2 Corinthians was Paul’s later letter to the Corinthian church. While they had matured since Paul’s first letter, there were other leaders who claimed to be apostles that questioned Paul’s spiritual authority. He defends his credibility with the Corinthian church (2 Cor 6) by recalling all that he suffered for their sake and the fact that he never took any money from them.
Key theme: Paul is a true Apostle from Jesus; Faith teaches us how to suffer, but doesn’t save us from suffering
The Apostle Paul wrote the book of Galatians in order to dispel a particular heresy in the church in Galatia. There was a group called “Judaizers” who were teaching that, in order to receive Christ properly, individuals must first become Jews and then Christians. For example, they taught that Christians must be circumcised first in order to receive the forgiveness of Christ.
Paul was so frustrated by the spiritual disruption of this heresy that he wrote to the Galatians: “As for those agitators, I wish they would go the whole way and emasculate themselves!” (Galatians 5:12).
Paul took the relationship between faith and works very seriously, because it represented a critical transition in history between a time when the people of God were made right with God by obedience to the law and a new era inaugurated by Christ in which people were made right with God by receiving his love through spirit-wrought faith in Christ.
He framed Christian behavior, not in terms of “acting good” or “acting bad,” but living “according to the Spirit” and “according to the flesh” (Galatians 5). While the Judaizers were incorrect, Paul didn’t want to over-communicate his point and mislead the Galatians to become licentious like the Corinthians.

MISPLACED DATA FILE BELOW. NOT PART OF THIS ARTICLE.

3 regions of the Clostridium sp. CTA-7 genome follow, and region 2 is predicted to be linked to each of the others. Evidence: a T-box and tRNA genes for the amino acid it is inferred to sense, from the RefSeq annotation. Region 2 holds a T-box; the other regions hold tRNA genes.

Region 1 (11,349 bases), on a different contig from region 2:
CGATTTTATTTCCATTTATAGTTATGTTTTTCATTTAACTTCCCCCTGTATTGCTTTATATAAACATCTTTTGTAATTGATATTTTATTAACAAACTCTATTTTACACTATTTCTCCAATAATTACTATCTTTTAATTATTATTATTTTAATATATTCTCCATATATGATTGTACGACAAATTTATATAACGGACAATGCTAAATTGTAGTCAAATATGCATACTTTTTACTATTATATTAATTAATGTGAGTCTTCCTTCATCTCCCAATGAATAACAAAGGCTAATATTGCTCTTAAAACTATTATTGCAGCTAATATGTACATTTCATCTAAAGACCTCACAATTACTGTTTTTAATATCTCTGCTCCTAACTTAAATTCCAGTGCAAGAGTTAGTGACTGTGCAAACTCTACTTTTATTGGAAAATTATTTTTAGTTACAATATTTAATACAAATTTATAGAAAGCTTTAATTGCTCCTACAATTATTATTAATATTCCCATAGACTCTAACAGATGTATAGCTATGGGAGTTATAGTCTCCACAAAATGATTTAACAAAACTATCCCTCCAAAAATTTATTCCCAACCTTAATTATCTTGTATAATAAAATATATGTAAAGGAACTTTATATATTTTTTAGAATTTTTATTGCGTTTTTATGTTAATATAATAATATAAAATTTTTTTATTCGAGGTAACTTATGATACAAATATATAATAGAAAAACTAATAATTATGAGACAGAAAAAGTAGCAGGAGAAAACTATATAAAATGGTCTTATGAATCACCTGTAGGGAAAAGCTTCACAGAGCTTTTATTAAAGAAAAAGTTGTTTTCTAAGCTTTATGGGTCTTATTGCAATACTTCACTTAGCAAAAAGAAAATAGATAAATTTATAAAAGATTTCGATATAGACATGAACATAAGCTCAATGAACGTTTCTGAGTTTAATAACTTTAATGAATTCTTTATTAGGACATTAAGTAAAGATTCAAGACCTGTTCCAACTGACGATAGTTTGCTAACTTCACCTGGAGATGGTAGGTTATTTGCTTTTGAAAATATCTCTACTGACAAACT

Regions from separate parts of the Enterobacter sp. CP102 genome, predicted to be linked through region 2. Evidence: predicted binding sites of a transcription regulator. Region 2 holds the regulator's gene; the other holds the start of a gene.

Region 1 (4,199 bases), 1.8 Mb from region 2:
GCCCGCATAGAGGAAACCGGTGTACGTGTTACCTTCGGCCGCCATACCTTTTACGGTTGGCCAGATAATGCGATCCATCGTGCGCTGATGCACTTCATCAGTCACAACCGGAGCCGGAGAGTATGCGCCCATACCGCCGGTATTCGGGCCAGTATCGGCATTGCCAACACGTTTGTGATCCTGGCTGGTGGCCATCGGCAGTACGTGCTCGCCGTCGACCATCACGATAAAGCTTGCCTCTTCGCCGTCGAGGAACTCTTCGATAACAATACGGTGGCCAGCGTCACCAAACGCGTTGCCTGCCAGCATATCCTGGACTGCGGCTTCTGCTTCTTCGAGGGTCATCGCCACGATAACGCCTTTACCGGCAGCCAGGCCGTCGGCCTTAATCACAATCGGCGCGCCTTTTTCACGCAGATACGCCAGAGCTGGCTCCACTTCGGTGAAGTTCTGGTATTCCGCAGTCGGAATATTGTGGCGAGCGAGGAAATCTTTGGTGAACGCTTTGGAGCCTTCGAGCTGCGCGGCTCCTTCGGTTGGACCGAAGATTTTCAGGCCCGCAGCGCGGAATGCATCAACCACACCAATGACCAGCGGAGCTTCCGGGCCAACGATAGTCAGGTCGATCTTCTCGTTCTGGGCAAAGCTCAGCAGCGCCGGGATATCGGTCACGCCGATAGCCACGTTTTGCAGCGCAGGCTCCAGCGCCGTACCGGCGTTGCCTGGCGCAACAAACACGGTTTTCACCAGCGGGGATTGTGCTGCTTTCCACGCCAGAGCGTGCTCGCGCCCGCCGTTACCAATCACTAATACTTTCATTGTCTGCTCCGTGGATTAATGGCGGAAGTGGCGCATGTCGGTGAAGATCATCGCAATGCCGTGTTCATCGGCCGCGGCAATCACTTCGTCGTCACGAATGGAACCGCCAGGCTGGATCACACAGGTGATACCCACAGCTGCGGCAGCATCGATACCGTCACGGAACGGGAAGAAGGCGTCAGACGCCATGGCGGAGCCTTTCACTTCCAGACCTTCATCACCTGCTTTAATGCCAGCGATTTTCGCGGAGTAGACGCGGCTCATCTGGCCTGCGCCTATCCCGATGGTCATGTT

Key verse: “Now before faith came, we were held captive under the law, imprisoned until the coming faith would be revealed. So then, the law was our guardian until Christ came, in order that we might be justified by faith. But now that faith has come, we are no longer under a guardian.” (Galatians 3:23-25)
Key theme: Justification with God by grace through faith, not by works
The Apostle Paul wrote the book of Ephesians in order to communicate the lordship of Christ over creation, the exact benefits of the gospel, how the message of Christ relates to works in the Christian life, and what Christian household and civil life should look like in this new era of Christ’s resurrected reign.
Key verse: “Even as he chose us in him before the foundation of the world, that we should be holy and blameless before him. In love he predestined us for adoption to himself as sons through Jesus Christ, according to the purpose of his will, to the praise of his glorious grace, with which he has blessed us in the Beloved. In him we have redemption through his blood, the forgiveness of our trespasses, according to the riches of his grace.” (Ephesians 1:4-7)
Key theme: The unity of the church under the headship of Christ.
The Apostle Paul wrote the book of Philippians in order to express his deep gratitude to the Philippian church for a gift they had sent him. This town, with a large veteran population, was committed and loyal to Paul, and supported his ministry.